SL: I followed some links on your recent thread to do some reading on this. I find myself very much in agreement with your approach. Loftus wants to restrict the test to only religious matters, but this seems completely arbitrary. Moral beliefs would surely fail this test too. Or would they (I have chapter 3 of the Abolition of Man in mind)? If they wouldn’t we have a first premise of the moral argument.
Like you I also think it’s very unclear what the test really is and that Loftus seems to have a pre-theoretic commitment to the outcome. Unfortunately for Loftus I think he’s on very dodgy ground historically and sociologically. I assume he thinks atheism survives such a test? But atheists make up a very narrow slice of the population both currently and historically. If Loftus had been born 500 years ago, 1000 years ago, 2000 years ago ... or in another culture etc, etc. Being such a narrow subset of the global-historical population it seems much more likely that these atheistic beliefs are a product of cultural oddities. Theistic views have flourished in many cultures in many epochs, and therefore don’t seem especially tied to cultural mores.
Now what I do think is that our normal idea of knowledge is that it should be something which “tracks” the truth; It should be in some way sensitive to the facts. (I think these ways of putting it are Nozik’s.) The outsider test doesn’t provide a reason to think belief is not sensitive to the facts ... the basis of our beliefs would be different / non-existent were the central tenets of Christianity false, and then we wouldn’t hold the belief. This is the line I take when I defend the AfD from the genetic fallacy. If God didn’t exist, we wouldn’t desire him, and wouldn’t believe in him. That is true and relevant even if we don’t reason from the desire to God, but the desire is merely an occasion for the belief. At least, if we accept some appropriate form of reliabilism/proper-function account.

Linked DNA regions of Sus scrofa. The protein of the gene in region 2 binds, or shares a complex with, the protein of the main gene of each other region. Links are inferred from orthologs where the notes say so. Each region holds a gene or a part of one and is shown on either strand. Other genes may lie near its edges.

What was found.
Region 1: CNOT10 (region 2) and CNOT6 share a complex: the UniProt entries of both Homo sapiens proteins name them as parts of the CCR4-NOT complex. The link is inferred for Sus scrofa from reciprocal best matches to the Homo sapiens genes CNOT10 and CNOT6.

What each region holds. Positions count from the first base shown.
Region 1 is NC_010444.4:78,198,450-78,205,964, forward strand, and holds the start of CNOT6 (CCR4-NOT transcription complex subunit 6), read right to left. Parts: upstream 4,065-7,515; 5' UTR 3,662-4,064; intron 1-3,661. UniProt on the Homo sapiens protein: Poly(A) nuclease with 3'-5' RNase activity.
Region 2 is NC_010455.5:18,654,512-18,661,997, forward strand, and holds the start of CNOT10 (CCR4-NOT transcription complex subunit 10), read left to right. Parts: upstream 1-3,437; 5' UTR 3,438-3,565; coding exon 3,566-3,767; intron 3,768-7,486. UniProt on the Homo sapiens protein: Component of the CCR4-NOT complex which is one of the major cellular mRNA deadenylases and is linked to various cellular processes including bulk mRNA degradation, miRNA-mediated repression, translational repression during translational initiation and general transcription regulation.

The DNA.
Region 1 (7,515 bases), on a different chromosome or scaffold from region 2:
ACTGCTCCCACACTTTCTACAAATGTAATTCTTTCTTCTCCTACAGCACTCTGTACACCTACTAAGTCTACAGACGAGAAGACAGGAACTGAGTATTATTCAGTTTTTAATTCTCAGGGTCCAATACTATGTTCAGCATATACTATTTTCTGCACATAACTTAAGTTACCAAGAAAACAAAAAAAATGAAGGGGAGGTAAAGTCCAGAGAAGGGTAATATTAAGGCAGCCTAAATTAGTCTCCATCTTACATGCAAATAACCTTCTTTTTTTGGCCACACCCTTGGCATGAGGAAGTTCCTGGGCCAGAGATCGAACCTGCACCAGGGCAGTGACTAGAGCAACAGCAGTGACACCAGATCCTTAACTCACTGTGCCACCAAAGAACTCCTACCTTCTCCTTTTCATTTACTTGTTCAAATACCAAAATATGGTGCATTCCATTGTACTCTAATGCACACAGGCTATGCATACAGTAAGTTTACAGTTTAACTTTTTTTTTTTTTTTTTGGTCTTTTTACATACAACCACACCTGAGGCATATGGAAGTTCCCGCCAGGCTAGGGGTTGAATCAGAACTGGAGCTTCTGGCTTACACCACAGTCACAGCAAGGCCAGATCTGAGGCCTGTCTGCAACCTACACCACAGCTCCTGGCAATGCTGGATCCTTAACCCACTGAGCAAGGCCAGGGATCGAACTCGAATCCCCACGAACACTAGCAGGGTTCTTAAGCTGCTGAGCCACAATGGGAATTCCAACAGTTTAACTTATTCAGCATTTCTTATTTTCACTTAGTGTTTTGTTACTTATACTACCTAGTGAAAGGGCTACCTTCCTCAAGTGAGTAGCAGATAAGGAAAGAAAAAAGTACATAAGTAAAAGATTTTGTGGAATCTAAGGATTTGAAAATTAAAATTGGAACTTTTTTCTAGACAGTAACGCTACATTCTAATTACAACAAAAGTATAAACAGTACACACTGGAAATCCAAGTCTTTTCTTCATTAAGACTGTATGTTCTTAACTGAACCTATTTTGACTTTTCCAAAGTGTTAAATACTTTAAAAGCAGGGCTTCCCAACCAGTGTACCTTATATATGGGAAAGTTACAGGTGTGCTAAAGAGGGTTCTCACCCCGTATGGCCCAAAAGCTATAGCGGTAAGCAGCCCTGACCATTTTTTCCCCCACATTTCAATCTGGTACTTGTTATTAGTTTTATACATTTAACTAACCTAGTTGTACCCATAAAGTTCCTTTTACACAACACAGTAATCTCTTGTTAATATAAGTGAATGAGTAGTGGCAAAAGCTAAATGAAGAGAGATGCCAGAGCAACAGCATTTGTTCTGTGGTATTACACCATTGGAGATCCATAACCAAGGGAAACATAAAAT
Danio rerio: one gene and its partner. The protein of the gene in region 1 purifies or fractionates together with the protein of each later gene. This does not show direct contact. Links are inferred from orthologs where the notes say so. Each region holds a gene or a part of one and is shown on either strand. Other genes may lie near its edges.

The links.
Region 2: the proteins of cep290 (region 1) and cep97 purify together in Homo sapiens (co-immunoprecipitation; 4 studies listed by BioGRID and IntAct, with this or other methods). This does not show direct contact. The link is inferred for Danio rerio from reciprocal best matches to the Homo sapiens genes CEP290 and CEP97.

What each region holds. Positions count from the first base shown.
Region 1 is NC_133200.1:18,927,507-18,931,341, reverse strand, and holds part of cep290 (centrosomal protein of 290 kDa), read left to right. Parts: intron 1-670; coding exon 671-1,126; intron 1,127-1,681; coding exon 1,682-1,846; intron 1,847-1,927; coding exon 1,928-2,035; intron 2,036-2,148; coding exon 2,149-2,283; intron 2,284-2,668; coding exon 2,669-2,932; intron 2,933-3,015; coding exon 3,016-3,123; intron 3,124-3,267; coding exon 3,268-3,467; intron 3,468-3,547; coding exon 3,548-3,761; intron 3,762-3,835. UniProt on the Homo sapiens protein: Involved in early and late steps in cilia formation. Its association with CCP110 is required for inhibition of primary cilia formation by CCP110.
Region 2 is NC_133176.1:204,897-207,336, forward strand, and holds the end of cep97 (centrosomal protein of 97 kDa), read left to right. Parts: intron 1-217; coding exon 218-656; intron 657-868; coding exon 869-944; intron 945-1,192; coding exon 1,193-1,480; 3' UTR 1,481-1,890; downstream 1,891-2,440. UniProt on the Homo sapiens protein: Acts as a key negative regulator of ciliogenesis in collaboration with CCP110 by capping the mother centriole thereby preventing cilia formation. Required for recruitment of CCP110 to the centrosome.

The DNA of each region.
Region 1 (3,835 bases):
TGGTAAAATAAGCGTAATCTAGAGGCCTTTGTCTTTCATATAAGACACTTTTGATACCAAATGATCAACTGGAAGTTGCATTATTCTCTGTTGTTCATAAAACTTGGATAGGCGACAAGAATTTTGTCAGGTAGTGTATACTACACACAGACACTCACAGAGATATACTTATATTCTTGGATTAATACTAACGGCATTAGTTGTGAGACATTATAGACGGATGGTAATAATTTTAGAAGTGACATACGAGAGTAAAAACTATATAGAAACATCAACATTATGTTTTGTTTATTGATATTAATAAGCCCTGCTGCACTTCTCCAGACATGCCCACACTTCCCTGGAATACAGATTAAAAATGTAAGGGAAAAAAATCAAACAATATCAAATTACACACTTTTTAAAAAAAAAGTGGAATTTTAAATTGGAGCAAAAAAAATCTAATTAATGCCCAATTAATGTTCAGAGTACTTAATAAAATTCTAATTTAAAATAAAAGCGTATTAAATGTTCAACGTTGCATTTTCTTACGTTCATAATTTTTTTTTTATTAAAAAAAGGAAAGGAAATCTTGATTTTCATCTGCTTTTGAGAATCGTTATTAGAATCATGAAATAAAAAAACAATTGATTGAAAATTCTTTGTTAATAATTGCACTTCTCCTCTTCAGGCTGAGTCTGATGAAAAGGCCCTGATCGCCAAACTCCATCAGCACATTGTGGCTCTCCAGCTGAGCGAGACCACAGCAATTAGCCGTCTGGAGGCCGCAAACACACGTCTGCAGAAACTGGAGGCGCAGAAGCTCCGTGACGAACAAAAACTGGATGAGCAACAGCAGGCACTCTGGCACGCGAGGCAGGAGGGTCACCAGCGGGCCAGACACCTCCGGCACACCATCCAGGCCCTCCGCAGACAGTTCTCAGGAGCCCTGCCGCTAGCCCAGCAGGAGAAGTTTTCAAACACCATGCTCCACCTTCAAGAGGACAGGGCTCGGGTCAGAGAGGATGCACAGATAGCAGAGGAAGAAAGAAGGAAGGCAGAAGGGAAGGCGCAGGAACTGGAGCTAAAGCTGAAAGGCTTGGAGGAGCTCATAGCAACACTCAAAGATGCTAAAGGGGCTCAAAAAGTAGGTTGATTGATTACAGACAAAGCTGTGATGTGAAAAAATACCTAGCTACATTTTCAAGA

A rational system of belief must be able to account for the existence of its adherents in a way that positively relates the truth and the belief. Similarly it must be able to account for the existence of its detractors without requiring such a positive relation to the content of their beliefs. The OTF brings attention to the possibility that this positive relationship may not exist. Fine. We can doubt that, but when we investigate the relevant evidence, it looks good to us ... what else are we being asked to do?
Only my first thoughts. If I have any more, I’ll let you know.